Washington, DC — It has been an encouraging year for our partnership with Africa. Alongside our African partners, we have made significant progress advancing democracy, peace, and prosperity throughout the continent, though challenges, of course, remain. Let me share some of the highlights:
Africa is not a country. It is a continent that feels like it has come of age. Despite the very real problems of poverty, corruption and the sense you sometimes get in some quarters, that no-one is held to account, business types hail Africa as the "final frontier". After nearly 12 years reporting this region, for me it feels like a place where one grows up.
In a landmark move, China has announced that it will enforce a total ban on domestic ivory trade within a year. Shops must hand over their licenses to trade ivory by March 2017, China’s State Council says a complete ban will be in place by the end of the year. Under China’s new terms, auctions of previously legally obtained ivory, likely imported in the 1970s, will be permitted only with authorization and under strict supervision. Holders of legally obtained ivory will also need authorization to continue to display it in museums and at exhibitions.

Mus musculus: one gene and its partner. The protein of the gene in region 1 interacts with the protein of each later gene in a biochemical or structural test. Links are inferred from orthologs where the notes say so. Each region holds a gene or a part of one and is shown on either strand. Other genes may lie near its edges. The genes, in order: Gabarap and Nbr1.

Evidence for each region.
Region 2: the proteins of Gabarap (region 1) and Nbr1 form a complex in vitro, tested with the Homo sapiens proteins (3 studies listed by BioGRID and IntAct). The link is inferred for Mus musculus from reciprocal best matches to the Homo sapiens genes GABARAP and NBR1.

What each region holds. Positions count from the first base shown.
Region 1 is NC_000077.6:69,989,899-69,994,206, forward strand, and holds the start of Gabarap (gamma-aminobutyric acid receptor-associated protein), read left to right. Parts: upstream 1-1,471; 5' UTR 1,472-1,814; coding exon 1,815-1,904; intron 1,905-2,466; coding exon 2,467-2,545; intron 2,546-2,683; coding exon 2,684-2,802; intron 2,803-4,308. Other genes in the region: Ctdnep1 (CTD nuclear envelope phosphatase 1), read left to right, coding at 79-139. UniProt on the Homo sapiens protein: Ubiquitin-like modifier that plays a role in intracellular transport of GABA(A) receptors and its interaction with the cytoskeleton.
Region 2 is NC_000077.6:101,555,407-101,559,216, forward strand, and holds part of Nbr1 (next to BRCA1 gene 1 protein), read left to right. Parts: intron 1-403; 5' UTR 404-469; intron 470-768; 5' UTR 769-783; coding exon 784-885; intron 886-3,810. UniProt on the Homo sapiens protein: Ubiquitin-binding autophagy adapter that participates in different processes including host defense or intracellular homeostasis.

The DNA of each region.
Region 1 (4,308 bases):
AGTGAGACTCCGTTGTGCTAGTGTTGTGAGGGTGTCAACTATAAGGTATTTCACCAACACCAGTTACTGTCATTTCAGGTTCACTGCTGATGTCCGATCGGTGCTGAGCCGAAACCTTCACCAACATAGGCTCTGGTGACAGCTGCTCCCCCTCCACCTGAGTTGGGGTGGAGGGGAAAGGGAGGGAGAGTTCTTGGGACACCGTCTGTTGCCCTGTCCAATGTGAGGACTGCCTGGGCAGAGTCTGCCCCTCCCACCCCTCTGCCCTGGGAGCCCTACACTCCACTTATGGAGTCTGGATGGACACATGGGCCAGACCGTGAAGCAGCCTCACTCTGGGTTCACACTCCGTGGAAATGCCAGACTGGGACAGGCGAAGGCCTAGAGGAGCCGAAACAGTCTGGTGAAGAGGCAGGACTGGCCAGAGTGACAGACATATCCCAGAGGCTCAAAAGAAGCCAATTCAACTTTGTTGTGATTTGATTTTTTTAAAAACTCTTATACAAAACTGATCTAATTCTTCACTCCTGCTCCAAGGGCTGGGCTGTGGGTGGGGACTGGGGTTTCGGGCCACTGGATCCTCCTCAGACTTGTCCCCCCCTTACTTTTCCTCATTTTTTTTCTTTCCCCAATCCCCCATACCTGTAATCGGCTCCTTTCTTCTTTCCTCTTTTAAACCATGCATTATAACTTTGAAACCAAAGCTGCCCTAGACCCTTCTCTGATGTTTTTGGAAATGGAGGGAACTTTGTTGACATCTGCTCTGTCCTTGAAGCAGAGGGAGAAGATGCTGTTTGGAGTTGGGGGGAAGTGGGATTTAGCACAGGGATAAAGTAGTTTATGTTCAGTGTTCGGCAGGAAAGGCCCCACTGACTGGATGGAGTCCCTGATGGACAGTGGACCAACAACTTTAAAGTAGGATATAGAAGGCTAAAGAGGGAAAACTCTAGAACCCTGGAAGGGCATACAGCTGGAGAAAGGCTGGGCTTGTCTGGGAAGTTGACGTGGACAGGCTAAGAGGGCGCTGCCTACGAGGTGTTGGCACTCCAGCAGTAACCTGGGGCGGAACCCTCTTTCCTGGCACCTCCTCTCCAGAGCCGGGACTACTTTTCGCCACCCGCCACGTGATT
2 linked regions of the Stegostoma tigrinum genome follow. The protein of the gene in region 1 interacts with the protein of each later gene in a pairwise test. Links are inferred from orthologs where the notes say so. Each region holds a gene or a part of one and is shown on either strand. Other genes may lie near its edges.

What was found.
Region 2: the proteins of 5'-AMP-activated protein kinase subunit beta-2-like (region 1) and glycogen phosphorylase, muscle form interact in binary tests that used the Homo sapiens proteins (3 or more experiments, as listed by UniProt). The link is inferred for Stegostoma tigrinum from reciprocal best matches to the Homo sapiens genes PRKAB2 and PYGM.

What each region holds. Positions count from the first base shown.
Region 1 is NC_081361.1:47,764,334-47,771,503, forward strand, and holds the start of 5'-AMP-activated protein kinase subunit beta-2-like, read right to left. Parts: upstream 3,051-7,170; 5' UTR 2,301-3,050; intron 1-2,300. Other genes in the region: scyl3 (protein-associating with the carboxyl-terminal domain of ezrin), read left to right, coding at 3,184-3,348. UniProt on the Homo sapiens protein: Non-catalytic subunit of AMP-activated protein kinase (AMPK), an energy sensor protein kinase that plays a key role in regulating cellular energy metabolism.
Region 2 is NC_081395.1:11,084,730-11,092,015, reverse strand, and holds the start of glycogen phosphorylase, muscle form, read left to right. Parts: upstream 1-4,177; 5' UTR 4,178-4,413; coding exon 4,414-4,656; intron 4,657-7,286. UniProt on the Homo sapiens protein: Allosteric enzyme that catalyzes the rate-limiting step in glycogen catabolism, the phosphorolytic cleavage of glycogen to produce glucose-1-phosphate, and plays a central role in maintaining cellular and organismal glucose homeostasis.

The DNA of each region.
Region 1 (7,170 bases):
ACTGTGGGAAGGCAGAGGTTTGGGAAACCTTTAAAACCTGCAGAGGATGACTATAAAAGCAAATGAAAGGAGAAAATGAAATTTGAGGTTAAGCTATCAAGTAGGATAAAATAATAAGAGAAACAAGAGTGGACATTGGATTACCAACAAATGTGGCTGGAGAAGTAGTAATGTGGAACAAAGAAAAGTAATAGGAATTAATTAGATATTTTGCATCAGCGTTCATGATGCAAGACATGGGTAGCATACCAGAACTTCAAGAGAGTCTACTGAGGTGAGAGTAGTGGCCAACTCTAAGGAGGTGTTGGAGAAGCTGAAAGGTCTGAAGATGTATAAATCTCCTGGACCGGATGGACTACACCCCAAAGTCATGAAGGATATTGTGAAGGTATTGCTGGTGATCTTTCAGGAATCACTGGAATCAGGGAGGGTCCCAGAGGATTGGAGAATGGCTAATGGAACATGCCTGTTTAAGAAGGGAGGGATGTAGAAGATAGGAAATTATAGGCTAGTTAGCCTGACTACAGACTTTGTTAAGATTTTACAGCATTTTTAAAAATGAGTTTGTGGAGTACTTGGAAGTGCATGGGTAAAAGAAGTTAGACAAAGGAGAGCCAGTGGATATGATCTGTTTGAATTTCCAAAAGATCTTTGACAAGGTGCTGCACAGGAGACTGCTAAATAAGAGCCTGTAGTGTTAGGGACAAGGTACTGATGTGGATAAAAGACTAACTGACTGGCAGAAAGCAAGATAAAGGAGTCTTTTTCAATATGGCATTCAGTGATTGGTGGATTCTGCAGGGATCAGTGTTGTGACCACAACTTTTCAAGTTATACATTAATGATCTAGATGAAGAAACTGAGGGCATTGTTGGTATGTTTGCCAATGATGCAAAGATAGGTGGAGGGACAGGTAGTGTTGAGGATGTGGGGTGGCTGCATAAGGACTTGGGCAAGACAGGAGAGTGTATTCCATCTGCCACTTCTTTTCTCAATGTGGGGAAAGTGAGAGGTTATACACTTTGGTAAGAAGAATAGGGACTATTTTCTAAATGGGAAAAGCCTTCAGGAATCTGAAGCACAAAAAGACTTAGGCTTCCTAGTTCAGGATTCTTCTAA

Recently, inhabitants of the Ethiopian capital, Addis Ababa, have been gazing forlornly at their smartphones, frustrated by the government’s mobile internet shutdowns.
Paul Collier, a leading development economist, has spoken with DW about a new G20 agenda for Africa, which should focus on improving private investment, learning from China, and not repeating the mistakes of the past.
Recent tenders for the development of solar photovoltaic (PV) power projects in different parts of the world suggest that the uptake of solar PV could boom in Africa faster than previously thought. The falling cost of solar power has been obvious for more than a decade.
The African Development Bank (AfDB) believes that Africa is over the worst of the economic downturn. As a big lender to African projects, it is obviously in the Bank’s best interests to talk up the continent’s economic prospects.